Transparency News 9/7/18



September 7, 2018


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state & local news stories


A detailed review of 400 state government websites found that nearly all of them are deficient in some foundational functionalities, including load speeds, mobile readiness, security and accessibility. The review was conducted by the Information Technology and Innovation Foundation (ITIF), a nonprofit public policy think tank that is based in Washington, D.C. ITIF compiled the findings of the review into a report dubbed Benchmarking State Government Websites, which the group recently released. As noted, the report assesses four criteria: page-load speed, mobile friendliness, security and accessibility. The evaluation found that only one state government-run website passed all of its tests: Virginia’s site for hunting and fishing licenses.

Embattled Bristol City Councilman Doug Fleenor on Thursday filed a lawsuit against the city, seeking to block an attempt to remove him from the council. The suit names the other elected council members — Mayor Kevin Mumpower, Vice Mayor Kevin Wingard, Bill Hartley and Neal Osborne — as defendants. Filed by attorney Michael Bragg of Abingdon, the action challenges the council’s authority to remove a duly elected member and the city charter that forms the basis for their actions. “The city will respond to Mr. Fleenor’s lawsuit in the appropriate forum,” Eads wrote in a text message. “However I would also like to note that [it] would be in the public’s best interest if Mr. Fleenor would release the documents he was served and any evidence associated with those documents to the public as soon as possible.”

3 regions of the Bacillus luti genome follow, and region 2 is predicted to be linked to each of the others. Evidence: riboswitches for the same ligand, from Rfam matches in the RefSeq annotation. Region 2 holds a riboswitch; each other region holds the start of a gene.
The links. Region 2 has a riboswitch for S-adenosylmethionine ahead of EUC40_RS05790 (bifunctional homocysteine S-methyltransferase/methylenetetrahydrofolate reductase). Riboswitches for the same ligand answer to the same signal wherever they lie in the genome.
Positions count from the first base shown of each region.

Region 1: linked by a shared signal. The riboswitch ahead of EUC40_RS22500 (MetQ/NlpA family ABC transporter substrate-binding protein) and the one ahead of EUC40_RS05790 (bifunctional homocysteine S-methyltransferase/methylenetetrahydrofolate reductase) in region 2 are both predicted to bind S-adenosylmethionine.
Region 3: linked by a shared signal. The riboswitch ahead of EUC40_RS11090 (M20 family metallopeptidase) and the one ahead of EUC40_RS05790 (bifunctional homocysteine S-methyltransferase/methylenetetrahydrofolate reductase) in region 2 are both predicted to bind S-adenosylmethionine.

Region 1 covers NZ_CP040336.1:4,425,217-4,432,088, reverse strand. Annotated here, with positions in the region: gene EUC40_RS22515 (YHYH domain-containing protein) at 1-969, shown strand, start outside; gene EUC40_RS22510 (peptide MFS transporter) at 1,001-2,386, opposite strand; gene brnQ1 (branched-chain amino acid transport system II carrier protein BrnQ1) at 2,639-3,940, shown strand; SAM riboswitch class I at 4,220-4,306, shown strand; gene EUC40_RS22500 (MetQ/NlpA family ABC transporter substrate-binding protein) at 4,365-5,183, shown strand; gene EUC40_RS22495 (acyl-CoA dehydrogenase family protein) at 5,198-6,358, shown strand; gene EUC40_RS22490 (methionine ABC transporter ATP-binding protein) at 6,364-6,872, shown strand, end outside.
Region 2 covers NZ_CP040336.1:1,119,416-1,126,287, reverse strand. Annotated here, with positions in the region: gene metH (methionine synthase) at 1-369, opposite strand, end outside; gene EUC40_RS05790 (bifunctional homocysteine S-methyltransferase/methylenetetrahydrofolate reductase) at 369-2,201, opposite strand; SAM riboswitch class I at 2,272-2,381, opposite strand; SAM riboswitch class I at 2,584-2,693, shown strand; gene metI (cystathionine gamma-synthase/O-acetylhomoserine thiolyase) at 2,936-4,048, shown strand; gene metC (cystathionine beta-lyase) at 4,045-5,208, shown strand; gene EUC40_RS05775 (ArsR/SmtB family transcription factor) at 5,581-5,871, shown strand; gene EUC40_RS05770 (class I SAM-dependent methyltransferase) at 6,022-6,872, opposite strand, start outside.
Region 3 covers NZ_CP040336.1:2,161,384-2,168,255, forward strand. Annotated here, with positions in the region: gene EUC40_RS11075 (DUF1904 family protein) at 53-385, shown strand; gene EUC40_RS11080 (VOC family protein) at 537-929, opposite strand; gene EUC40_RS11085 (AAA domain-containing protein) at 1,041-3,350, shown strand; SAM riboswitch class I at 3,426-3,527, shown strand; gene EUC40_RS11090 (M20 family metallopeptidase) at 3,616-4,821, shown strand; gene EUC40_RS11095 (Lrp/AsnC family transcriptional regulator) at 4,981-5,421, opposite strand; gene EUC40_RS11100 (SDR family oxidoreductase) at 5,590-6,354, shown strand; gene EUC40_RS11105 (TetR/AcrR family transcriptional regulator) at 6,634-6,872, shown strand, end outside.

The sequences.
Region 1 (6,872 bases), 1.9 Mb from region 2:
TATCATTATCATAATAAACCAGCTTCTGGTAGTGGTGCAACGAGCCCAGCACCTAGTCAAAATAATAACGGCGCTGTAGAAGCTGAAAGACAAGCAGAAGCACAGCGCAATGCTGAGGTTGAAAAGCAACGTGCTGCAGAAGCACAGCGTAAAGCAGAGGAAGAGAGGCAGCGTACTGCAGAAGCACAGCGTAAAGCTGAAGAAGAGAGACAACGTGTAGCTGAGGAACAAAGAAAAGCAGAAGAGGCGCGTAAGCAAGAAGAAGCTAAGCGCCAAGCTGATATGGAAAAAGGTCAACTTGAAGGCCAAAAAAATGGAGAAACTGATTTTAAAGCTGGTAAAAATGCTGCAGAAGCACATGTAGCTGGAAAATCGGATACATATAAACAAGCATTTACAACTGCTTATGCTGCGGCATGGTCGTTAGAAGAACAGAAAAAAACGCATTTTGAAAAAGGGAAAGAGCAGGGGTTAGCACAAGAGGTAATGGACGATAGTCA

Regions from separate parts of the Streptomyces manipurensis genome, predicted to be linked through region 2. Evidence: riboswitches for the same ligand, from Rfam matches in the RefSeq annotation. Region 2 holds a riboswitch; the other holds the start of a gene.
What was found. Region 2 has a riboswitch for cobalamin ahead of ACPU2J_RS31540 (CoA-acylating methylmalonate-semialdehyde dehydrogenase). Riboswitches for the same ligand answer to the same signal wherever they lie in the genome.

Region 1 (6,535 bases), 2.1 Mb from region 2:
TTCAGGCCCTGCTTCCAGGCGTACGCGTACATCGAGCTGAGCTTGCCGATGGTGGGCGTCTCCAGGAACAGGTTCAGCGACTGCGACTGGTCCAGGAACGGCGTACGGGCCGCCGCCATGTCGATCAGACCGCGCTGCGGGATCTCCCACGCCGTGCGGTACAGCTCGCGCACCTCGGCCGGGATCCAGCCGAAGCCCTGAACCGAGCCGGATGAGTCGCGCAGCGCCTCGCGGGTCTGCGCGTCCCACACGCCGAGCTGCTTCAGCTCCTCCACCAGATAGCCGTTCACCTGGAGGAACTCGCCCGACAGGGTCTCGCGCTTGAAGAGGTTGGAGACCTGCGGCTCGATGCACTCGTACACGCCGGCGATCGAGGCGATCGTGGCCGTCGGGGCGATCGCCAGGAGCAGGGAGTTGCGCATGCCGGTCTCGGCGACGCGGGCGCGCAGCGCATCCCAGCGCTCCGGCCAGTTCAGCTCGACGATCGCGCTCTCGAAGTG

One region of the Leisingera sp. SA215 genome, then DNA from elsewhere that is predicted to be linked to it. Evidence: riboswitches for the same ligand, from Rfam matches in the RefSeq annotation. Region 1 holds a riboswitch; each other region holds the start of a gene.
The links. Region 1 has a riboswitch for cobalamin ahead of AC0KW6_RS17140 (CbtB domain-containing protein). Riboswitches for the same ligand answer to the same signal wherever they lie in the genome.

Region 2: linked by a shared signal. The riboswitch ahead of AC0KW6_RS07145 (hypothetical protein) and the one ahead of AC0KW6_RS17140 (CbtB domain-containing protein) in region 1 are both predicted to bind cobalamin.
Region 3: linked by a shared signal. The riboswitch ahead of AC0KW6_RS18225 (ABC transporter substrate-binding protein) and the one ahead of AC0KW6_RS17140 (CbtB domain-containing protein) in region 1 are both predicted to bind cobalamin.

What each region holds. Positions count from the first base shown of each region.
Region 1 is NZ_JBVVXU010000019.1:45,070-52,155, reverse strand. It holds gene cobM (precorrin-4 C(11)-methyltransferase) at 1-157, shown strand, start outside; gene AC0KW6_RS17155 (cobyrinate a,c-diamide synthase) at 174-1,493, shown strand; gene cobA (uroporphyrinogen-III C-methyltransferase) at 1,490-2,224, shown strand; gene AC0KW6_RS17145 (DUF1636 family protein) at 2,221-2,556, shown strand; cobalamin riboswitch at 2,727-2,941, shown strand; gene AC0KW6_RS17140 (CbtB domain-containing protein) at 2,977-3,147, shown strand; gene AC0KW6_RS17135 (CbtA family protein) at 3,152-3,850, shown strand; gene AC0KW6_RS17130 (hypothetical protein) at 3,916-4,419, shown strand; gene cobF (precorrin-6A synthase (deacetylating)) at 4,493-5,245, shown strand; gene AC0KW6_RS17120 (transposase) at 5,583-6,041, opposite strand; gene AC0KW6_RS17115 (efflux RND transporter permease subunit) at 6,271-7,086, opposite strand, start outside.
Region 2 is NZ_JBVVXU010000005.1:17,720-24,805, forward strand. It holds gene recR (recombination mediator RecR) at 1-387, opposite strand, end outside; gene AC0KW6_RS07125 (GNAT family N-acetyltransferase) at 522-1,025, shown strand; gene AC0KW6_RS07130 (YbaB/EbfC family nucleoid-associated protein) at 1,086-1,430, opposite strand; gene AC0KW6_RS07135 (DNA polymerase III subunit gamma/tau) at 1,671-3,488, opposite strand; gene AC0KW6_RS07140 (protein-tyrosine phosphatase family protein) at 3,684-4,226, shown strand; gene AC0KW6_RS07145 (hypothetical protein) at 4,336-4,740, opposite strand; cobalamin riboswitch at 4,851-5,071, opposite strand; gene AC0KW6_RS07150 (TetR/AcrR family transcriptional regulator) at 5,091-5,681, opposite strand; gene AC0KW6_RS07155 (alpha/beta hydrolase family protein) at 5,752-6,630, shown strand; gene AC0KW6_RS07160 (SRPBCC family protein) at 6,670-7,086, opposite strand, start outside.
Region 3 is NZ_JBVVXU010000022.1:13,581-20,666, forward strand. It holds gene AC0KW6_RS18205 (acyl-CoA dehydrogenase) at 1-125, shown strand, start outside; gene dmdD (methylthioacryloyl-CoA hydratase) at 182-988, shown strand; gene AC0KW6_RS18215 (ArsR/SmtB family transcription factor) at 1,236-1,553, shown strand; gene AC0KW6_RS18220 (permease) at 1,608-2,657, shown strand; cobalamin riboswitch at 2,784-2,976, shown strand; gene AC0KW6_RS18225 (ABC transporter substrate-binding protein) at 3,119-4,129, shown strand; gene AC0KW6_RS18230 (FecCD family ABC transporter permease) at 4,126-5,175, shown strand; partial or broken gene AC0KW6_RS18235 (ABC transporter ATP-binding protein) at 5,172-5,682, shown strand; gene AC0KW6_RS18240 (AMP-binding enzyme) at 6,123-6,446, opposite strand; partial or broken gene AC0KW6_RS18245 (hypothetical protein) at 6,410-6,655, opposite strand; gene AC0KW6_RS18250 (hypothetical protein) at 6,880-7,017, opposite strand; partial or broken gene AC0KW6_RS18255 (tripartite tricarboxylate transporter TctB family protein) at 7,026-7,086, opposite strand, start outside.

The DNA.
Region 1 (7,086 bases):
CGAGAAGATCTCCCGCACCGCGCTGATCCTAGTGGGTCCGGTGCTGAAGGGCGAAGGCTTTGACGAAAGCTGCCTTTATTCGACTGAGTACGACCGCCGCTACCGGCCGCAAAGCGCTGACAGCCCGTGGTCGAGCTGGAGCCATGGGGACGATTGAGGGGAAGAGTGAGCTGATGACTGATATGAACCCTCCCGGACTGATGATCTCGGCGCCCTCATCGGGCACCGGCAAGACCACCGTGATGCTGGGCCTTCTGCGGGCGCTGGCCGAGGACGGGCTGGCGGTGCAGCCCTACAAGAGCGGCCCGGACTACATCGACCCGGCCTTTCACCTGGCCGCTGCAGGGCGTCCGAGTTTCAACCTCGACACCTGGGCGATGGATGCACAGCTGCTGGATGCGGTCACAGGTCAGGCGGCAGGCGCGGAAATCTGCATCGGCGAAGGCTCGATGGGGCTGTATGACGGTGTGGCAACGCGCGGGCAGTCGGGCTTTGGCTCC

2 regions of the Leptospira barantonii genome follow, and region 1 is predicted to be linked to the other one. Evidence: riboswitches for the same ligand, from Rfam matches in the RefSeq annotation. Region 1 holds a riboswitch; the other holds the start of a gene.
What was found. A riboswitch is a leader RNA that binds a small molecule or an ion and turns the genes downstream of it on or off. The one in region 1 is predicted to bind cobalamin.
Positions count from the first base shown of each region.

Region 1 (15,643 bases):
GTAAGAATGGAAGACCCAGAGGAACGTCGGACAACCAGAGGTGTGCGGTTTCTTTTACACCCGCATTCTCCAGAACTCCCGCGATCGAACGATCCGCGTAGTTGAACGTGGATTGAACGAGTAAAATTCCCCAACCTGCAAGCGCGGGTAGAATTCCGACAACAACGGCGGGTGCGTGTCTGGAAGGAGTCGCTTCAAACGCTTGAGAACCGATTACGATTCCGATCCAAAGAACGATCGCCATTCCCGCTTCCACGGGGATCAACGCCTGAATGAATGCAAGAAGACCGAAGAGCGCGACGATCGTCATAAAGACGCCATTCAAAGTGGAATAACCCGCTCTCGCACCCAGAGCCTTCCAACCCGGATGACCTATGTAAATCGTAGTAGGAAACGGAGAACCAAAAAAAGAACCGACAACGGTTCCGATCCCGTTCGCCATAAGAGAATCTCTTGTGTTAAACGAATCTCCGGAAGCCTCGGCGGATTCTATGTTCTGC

Bristol Herald Courier


national stories of interest

A judge on Wednesday ordered Florida Gov. Rick Scott to release about three months' worth of meeting schedules and travel plans — including upcoming campaign events — and rejected his argument that the information should remain secret for security reasons. Circuit Judge Charles Dodson in Tallahassee ruled in favor of the AIDS Healthcare Foundation. The group sued the governor in July demanding a complete copy of Scott's calendars for the period beginning July 20, 2018 and ending on Oct. 31, 2018. Scott claimed that the requested information that has not already been made public is protected by a public records exemption that covers surveillance techniques, procedures and personnel.
Tampa Bay Times





editorials & columns


Applause goes to the Charlottesville Planning Commission for acknowledging the importance of soliciting resident input in non-traditional ways.  The usual model is for residents to attend public hearings and similar meetings in order weigh in on municipal plans. This practice puts the onus on residents to come to city officials, rather than city officials taking the initiative to go to them. Plus, by the time public policy, land-use or other decisions get to the public hearing stage, they often already are far along the path to adoption. Municipal officials and private interests, savvy about how the system works, have been involved in shaping the products that are put before the public. Residents can register their displeasure or satisfaction, but might not have had the opportunity to influence those decisions and, sometimes, are merely presented with what appears to be a fait accompli .
The Daily Progress